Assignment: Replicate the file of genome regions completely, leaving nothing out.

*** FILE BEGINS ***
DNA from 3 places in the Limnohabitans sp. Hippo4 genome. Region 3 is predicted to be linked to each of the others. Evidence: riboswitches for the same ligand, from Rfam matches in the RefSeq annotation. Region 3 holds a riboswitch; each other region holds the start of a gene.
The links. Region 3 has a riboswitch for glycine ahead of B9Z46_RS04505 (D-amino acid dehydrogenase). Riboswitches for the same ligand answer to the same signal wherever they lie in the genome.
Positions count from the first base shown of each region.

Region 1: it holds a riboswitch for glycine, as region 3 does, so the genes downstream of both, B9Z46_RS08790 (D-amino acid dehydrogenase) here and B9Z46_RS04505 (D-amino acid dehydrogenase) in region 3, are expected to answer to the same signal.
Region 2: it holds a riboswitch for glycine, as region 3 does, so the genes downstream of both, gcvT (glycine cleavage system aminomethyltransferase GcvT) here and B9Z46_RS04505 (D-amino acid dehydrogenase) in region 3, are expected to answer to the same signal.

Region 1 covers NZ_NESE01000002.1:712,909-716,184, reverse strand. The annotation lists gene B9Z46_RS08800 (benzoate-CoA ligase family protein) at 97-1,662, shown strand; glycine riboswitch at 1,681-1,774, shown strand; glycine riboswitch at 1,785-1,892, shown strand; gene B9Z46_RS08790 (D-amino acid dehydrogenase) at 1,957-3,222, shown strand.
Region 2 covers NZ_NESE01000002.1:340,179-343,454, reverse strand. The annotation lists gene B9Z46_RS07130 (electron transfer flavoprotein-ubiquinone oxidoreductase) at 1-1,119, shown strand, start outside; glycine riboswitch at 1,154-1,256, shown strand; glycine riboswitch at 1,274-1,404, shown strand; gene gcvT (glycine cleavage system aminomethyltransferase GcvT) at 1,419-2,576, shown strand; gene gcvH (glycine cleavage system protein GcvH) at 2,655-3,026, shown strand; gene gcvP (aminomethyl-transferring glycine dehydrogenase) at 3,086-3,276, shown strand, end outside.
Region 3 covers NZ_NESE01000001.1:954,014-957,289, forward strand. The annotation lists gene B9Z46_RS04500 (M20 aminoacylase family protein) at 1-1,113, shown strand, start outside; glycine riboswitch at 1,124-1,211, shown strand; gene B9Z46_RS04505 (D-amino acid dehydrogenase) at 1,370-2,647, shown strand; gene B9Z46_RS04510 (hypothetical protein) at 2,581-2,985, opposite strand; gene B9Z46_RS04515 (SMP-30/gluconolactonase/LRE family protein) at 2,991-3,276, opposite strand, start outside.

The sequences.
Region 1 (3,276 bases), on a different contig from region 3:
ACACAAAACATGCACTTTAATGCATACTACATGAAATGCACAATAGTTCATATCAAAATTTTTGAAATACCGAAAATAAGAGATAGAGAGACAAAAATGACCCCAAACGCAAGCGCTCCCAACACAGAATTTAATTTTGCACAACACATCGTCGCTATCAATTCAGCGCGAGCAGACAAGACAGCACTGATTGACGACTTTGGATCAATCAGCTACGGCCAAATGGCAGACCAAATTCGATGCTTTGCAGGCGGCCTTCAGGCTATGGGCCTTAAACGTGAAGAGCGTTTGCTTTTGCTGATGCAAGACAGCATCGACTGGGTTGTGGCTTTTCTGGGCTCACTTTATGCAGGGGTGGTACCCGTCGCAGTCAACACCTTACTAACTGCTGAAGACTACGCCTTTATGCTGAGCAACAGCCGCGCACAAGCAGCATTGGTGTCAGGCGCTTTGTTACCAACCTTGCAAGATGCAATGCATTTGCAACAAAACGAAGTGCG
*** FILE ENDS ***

DNA from 3 places in the Limnohabitans sp. Hippo4 genome. Region 3 is predicted to be linked to each of the others. Evidence: riboswitches for the same ligand, from Rfam matches in the RefSeq annotation. Region 3 holds a riboswitch; each other region holds the start of a gene.
The links. Region 3 has a riboswitch for glycine ahead of B9Z46_RS04505 (D-amino acid dehydrogenase). Riboswitches for the same ligand answer to the same signal wherever they lie in the genome.
Positions count from the first base shown of each region.

Region 1: it holds a riboswitch for glycine, as region 3 does, so the genes downstream of both, B9Z46_RS08790 (D-amino acid dehydrogenase) here and B9Z46_RS04505 (D-amino acid dehydrogenase) in region 3, are expected to answer to the same signal.
Region 2: it holds a riboswitch for glycine, as region 3 does, so the genes downstream of both, gcvT (glycine cleavage system aminomethyltransferase GcvT) here and B9Z46_RS04505 (D-amino acid dehydrogenase) in region 3, are expected to answer to the same signal.

Region 1 covers NZ_NESE01000002.1:712,909-716,184, reverse strand. The annotation lists gene B9Z46_RS08800 (benzoate-CoA ligase family protein) at 97-1,662, shown strand; glycine riboswitch at 1,681-1,774, shown strand; glycine riboswitch at 1,785-1,892, shown strand; gene B9Z46_RS08790 (D-amino acid dehydrogenase) at 1,957-3,222, shown strand.
Region 2 covers NZ_NESE01000002.1:340,179-343,454, reverse strand. The annotation lists gene B9Z46_RS07130 (electron transfer flavoprotein-ubiquinone oxidoreductase) at 1-1,119, shown strand, start outside; glycine riboswitch at 1,154-1,256, shown strand; glycine riboswitch at 1,274-1,404, shown strand; gene gcvT (glycine cleavage system aminomethyltransferase GcvT) at 1,419-2,576, shown strand; gene gcvH (glycine cleavage system protein GcvH) at 2,655-3,026, shown strand; gene gcvP (aminomethyl-transferring glycine dehydrogenase) at 3,086-3,276, shown strand, end outside.
Region 3 covers NZ_NESE01000001.1:954,014-957,289, forward strand. The annotation lists gene B9Z46_RS04500 (M20 aminoacylase family protein) at 1-1,113, shown strand, start outside; glycine riboswitch at 1,124-1,211, shown strand; gene B9Z46_RS04505 (D-amino acid dehydrogenase) at 1,370-2,647, shown strand; gene B9Z46_RS04510 (hypothetical protein) at 2,581-2,985, opposite strand; gene B9Z46_RS04515 (SMP-30/gluconolactonase/LRE family protein) at 2,991-3,276, opposite strand, start outside.

The sequences.
Region 1 (3,276 bases), on a different contig from region 3:
ACACAAAACATGCACTTTAATGCATACTACATGAAATGCACAATAGTTCATATCAAAATTTTTGAAATACCGAAAATAAGAGATAGAGAGACAAAAATGACCCCAAACGCAAGCGCTCCCAACACAGAATTTAATTTTGCACAACACATCGTCGCTATCAATTCAGCGCGAGCAGACAAGACAGCACTGATTGACGACTTTGGATCAATCAGCTACGGCCAAATGGCAGACCAAATTCGATGCTTTGCAGGCGGCCTTCAGGCTATGGGCCTTAAACGTGAAGAGCGTTTGCTTTTGCTGATGCAAGACAGCATCGACTGGGTTGTGGCTTTTCTGGGCTCACTTTATGCAGGGGTGGTACCCGTCGCAGTCAACACCTTACTAACTGCTGAAGACTACGCCTTTATGCTGAGCAACAGCCGCGCACAAGCAGCATTGGTGTCAGGCGCTTTGTTACCAACCTTGCAAGATGCAATGCATTTGCAACAAAACGAAGTGCG